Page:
Mr. Khalid Maqbool, Federal Minister for IT and Telecommunications
Dear Minister IT,
Sir, welcome to the Cabinet.
In the 21st century, Information Technology is one of the most essential aspects of human and state development. As we march into the future, you hold in your hands a Ministry whose work would be critical, not just for the IT industry itself, but for social, economic and political development of the country. Given the importance of this portfolio, we wish you the best and hope you will be able to lead with responsibility and ensure progressive, democratic developments that help improve the industry and the sector.
We also hope that as you take charge and go forth, you will be mindful of the impact of your decisions on human and digital rights. The last few years have been extremely concerning for digital rights advocates. We saw the enactment of the controversial Cybercrime law, the Prevention of Electronic Crimes Act, 2016. PECA was termed as controversial and regressive by digital rights and human rights advocates and raised concerns globally and at the UN level, but was passed without a number of important critical changes that were required.
We have seen it abused a number of times since; from crackdowns on political workers under different sections of the law to search and seizure of personal data without following the due procedures.
In addition to the legislative challenges, we have also seen the government failing to protect citizen’s digital privacy. There is no legal protection around consumer data. There is no transparency surrounding data sharing with various groups. There is no privacy commission to provide relief to people whose digital privacy rights have been violated.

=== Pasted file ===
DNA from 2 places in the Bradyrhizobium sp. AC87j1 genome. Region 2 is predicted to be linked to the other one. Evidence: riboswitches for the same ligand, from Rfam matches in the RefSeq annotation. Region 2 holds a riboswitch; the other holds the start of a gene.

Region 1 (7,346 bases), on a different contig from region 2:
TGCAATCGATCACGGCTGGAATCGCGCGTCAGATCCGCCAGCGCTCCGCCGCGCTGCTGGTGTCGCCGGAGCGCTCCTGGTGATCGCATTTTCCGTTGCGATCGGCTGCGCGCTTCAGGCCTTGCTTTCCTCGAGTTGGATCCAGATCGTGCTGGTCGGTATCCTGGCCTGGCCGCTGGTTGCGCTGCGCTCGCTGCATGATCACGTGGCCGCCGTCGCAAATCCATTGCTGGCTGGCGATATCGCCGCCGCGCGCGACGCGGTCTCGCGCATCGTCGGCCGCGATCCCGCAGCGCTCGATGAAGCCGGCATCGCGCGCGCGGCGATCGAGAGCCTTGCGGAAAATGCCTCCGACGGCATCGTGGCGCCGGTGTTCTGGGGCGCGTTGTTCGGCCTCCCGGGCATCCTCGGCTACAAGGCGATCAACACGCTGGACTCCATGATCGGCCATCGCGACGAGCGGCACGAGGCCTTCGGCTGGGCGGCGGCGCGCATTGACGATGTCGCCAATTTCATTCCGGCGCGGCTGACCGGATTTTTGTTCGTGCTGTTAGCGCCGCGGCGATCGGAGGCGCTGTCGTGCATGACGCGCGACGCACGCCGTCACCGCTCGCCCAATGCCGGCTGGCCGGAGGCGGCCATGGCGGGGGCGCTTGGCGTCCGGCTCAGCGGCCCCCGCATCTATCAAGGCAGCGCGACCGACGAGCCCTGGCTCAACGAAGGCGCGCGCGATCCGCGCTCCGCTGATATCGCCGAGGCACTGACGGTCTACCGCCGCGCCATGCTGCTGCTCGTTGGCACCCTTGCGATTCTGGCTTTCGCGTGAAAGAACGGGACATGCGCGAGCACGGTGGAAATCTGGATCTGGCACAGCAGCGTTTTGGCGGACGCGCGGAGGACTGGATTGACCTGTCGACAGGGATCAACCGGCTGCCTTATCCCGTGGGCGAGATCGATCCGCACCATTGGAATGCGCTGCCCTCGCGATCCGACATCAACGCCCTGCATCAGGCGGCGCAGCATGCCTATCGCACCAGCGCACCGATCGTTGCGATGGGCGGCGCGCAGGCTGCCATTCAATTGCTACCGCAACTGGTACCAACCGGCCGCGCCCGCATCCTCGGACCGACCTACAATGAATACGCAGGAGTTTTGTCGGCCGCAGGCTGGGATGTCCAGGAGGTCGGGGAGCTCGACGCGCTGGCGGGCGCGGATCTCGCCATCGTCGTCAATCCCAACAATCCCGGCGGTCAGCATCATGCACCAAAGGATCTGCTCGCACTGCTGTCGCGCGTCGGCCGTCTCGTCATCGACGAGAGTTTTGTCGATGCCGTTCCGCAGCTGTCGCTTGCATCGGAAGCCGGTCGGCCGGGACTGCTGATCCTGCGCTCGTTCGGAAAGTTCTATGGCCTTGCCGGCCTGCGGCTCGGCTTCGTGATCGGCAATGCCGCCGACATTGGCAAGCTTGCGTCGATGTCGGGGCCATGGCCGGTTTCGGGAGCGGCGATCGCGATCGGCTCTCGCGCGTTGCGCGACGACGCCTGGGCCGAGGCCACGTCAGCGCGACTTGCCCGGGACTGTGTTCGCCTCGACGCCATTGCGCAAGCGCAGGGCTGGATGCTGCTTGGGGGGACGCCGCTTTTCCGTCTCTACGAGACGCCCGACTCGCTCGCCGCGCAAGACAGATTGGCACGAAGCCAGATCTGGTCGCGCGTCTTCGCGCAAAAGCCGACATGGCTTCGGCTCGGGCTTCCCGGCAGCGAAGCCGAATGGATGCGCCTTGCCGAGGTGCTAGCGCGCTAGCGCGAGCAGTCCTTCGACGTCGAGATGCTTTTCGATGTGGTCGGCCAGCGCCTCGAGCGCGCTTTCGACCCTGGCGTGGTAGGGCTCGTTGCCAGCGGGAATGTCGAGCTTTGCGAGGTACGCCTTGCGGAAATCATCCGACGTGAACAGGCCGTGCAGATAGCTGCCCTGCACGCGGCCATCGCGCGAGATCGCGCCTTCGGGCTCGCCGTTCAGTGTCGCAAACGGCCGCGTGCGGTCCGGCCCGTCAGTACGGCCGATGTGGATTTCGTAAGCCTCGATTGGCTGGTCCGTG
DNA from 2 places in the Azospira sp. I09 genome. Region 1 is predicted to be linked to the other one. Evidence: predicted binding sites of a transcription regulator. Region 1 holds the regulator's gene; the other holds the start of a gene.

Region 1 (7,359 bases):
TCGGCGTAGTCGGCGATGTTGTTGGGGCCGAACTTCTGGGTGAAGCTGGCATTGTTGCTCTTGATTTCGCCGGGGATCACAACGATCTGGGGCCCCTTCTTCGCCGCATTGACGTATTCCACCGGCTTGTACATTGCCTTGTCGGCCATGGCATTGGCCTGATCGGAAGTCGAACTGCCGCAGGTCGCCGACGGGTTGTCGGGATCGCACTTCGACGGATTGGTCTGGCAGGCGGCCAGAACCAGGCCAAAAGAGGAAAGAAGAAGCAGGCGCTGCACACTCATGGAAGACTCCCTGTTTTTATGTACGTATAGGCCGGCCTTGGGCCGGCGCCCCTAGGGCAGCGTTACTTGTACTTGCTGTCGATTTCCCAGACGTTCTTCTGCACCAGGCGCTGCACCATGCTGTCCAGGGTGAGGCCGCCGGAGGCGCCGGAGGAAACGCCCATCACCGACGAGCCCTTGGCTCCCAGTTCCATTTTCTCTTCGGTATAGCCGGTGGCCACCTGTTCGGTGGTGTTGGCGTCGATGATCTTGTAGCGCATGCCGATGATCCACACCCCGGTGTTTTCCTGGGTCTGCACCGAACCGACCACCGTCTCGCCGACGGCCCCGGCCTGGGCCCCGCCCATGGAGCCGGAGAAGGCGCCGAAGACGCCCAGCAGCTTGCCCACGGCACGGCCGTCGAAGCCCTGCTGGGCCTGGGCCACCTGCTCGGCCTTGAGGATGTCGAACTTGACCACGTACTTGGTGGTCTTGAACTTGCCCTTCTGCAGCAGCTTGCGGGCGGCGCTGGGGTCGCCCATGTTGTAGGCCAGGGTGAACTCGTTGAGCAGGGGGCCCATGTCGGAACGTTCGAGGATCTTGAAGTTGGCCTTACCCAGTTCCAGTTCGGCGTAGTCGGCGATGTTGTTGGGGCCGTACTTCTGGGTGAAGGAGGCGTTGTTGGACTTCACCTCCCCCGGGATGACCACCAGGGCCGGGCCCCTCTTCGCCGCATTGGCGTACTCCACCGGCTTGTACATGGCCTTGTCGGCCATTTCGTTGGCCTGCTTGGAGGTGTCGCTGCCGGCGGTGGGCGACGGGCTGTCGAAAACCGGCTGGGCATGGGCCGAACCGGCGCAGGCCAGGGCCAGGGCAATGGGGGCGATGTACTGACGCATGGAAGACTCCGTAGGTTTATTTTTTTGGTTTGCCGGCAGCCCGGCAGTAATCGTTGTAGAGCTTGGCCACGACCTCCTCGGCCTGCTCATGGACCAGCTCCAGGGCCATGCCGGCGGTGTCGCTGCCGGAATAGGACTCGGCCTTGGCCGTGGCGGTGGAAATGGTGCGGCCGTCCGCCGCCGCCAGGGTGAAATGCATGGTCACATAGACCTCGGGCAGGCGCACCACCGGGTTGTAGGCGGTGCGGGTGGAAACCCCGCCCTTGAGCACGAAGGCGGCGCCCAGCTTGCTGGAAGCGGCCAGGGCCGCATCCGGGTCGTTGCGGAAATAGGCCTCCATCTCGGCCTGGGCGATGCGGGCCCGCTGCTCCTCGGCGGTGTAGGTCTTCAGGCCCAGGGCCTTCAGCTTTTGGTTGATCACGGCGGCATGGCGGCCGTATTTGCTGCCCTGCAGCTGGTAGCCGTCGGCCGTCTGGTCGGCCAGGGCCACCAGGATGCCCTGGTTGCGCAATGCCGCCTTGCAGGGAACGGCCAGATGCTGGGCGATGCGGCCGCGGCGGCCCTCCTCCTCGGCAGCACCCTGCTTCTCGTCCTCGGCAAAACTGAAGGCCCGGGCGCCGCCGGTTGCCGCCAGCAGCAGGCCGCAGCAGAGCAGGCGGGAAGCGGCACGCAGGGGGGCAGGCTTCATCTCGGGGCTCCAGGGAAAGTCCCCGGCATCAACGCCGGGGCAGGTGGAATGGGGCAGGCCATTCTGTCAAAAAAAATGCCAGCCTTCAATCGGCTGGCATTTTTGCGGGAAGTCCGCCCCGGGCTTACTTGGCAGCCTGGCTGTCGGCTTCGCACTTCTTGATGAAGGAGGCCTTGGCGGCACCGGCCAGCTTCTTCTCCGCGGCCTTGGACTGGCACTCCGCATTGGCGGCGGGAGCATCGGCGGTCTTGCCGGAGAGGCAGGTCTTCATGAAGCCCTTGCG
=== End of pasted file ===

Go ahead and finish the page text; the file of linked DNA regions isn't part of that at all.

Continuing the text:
We have also seen extremely concerning positions being taken by parliamentarians. The recent news about the possible blockage of Twitter in Pakistan is one of the examples. Previously, social media has been presented by some government representatives as anti-state, anti-religion and anti-military, while no heed was paid to the positive and necessary position it serves in today’s knowledge-based economy.
We hope that you will move away from these positions.
We hope that as you take charge, you will revisit the regressive legislation that has been enacted and commit to ensuring the protection of digital rights and especially civil liberties.
As an organization focused on digital and media rights, we request you to:
– Revisit the regressive sections in PECA and amend the law to ensure that freedom of expression is not threatened, abuse of power is kept in check and necessary exceptions are built in. We outlined the key concerns about PECA and made specific recommendations for amendments, which you can visit here.
– Ensure that content regulation policies for digital content are improved and well defined. Improve with the policies that allow the regulator to make subjective decisions about censorship and ensure that content regulation is based on progressive values, ensuring that political speech and dissenting speech is not blocked simply because it is critical of the government or government institutions.
– Create mechanisms to ensure transparency around government decisions to ban, limit and censor digital content. Ensure the issuance of periodic and regular transparency reports detailing and explaining PTA’s decisions around content blocks.
– Revisit the policies around Internet shutdowns, in collaboration with the Ministry of Interior and ensure that these disconnections are not continued as the go-to policy during any political or other activities. Ensure that any decisions to shut down the internet/cell phone networks are communicated to the public in advance, along with the reasoning behind these decisions.
– Expedite the drafting of Data Protection Law and open the draft for public feedback and consultation before tabling it in the Assembly. Pakistan has already committed to a multi-stakeholder consultation on the law as a part of the Open Government Partnership (OGP) commitments. We are already behind the committed schedule and the delay in enactment of the law means citizens continue to go unprotected and unable to get respite in case of data abuse and privacy violations.
– Initiate the discussion between relevant ministries to work on the enactment of an independent and strong Privacy Commission.
We hope that you will consider these recommendations and would be happy to assist and support the Ministry as it moves forward.
Sadaf Khan, Co-Founder, Director, Media Matters for Democracy.